CINCINNATI (AP) — An Ohio jury is deadlocked on a racial discrimination complaint filed against the city of Cincinnati and its former police chief by two officers, one white and one black, for different discipline imposed after using the same racial slur.
The jury of six women and four men, all white, deliberated for about eight hours before a mistrial was declared Friday night in the lawsuit brought by officers Donte Hill and Dennis Barnette. A new trial date has been set for August 16.
The Cincinnati Enquirer reported that Hill, who is black, received a written reprimand after he was taped using the tongue while responding to a fight in 2018. Barnette, who is white, was suspended after being taped in using the same word several months later while attempting to make an arrest outside a nightclub.
Former Chief Eliot Isaac, informed of Hill’s punishment, had his case reopened and both men were subsequently suspended without pay for 56 hours. Both penalties were overturned in arbitration and both ended up receiving written reprimands and compensation for lost income during the period their police powers were removed.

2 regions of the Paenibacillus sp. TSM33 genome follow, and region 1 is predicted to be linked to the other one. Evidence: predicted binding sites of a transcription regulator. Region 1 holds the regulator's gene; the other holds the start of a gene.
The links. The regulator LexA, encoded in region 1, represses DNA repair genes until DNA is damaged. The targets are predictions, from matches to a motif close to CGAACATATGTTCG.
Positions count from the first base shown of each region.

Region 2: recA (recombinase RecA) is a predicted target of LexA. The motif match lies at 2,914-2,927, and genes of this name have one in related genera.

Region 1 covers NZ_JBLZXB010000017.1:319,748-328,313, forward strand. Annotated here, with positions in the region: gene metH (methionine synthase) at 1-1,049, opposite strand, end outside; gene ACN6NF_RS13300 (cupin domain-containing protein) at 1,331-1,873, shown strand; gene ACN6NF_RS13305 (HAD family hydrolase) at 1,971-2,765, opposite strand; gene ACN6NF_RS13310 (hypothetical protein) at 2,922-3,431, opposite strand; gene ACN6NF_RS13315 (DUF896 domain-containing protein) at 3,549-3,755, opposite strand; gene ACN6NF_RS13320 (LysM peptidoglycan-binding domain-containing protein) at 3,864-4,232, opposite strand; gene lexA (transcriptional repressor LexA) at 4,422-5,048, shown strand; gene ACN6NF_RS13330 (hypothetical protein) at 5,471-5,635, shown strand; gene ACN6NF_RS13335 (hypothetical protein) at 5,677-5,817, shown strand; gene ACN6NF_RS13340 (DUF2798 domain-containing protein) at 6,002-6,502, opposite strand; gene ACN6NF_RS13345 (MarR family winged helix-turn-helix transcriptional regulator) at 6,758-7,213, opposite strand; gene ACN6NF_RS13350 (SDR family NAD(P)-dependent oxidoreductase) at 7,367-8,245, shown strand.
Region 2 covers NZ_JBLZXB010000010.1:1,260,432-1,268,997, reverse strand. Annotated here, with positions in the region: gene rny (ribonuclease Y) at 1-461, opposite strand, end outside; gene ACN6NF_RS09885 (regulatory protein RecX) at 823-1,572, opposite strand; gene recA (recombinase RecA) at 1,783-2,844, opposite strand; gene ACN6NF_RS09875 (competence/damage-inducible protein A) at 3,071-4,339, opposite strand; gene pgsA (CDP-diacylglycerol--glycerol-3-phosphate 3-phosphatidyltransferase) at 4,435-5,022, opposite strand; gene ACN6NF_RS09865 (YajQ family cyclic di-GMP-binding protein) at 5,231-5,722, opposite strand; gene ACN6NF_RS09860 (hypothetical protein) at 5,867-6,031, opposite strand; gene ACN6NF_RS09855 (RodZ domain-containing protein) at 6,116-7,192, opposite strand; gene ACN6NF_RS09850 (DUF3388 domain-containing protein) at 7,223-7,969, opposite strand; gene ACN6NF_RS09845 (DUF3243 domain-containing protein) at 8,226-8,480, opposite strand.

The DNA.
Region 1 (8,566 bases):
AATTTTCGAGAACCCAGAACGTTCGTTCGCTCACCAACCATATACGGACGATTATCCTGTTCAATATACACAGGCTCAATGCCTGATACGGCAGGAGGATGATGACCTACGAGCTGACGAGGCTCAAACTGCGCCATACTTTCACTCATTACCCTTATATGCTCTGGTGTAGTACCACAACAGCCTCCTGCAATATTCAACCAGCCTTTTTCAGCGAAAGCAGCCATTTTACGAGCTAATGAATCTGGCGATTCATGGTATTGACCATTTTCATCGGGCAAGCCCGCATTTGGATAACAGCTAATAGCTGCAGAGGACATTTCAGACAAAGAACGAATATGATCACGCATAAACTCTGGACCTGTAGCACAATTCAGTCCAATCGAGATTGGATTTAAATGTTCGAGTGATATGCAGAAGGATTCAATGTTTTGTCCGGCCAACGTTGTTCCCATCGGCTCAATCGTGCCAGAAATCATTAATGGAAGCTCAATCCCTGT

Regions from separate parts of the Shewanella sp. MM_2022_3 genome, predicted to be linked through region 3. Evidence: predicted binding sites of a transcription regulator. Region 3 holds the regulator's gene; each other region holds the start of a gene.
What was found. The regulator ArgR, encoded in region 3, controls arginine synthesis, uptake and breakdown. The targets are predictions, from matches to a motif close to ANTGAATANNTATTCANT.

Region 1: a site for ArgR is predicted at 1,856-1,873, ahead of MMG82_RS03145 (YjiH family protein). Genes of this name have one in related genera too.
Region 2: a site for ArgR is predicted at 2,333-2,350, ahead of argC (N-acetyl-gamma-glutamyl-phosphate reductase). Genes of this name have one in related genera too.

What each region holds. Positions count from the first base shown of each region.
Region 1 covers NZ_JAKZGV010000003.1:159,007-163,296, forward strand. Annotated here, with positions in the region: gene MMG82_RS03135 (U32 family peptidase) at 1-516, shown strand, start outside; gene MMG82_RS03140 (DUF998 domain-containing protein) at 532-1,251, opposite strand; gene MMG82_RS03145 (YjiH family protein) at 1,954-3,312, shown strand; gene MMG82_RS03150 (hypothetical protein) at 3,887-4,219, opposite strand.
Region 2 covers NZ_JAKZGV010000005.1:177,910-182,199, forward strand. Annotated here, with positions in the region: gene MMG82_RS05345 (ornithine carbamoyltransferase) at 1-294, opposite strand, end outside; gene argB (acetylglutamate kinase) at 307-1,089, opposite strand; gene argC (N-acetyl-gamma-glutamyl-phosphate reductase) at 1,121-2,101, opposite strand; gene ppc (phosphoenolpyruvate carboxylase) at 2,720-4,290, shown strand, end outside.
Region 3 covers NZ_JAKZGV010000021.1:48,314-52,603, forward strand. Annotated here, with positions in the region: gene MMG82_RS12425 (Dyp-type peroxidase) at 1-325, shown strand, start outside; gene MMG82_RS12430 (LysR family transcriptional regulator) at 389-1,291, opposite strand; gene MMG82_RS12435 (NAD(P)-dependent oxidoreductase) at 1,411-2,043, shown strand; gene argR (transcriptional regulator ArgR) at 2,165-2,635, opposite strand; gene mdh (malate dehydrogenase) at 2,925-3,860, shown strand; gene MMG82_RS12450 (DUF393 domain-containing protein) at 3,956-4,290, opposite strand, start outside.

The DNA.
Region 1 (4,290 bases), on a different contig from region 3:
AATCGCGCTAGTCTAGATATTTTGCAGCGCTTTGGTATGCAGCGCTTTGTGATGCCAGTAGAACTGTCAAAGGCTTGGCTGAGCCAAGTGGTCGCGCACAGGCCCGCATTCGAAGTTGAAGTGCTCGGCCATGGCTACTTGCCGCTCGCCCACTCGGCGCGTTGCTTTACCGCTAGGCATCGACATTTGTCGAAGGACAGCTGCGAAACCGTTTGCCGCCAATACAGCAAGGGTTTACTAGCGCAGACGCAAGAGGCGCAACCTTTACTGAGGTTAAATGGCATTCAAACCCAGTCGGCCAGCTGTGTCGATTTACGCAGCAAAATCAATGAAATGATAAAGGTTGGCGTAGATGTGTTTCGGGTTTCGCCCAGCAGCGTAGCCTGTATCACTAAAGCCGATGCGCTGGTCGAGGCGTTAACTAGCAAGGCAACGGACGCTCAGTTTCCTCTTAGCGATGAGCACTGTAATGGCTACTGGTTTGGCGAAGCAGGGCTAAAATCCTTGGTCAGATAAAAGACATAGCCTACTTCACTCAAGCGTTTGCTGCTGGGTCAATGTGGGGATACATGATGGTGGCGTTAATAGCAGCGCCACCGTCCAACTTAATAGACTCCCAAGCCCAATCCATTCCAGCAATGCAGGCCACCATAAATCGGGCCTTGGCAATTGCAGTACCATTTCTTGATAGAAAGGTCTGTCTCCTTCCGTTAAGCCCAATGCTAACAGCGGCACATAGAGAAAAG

Lawyers for the officers accused Isaac of imposing a harsher sentence on Barnette, in part because he was white. Hill argued he was unfairly targeted because of his race when his sentence was increased.
Lawyers representing Isaac and the city said the initial disparity in penalties was an oversight by a busy chief at the helm of a short-staffed department. They said any distress of the officers was not the fault of the chief or the city but was due to the language they themselves had used.
Hill has since left the Cincinnati Department and is an officer at Evendale. Barnette remains an officer in Cincinnati.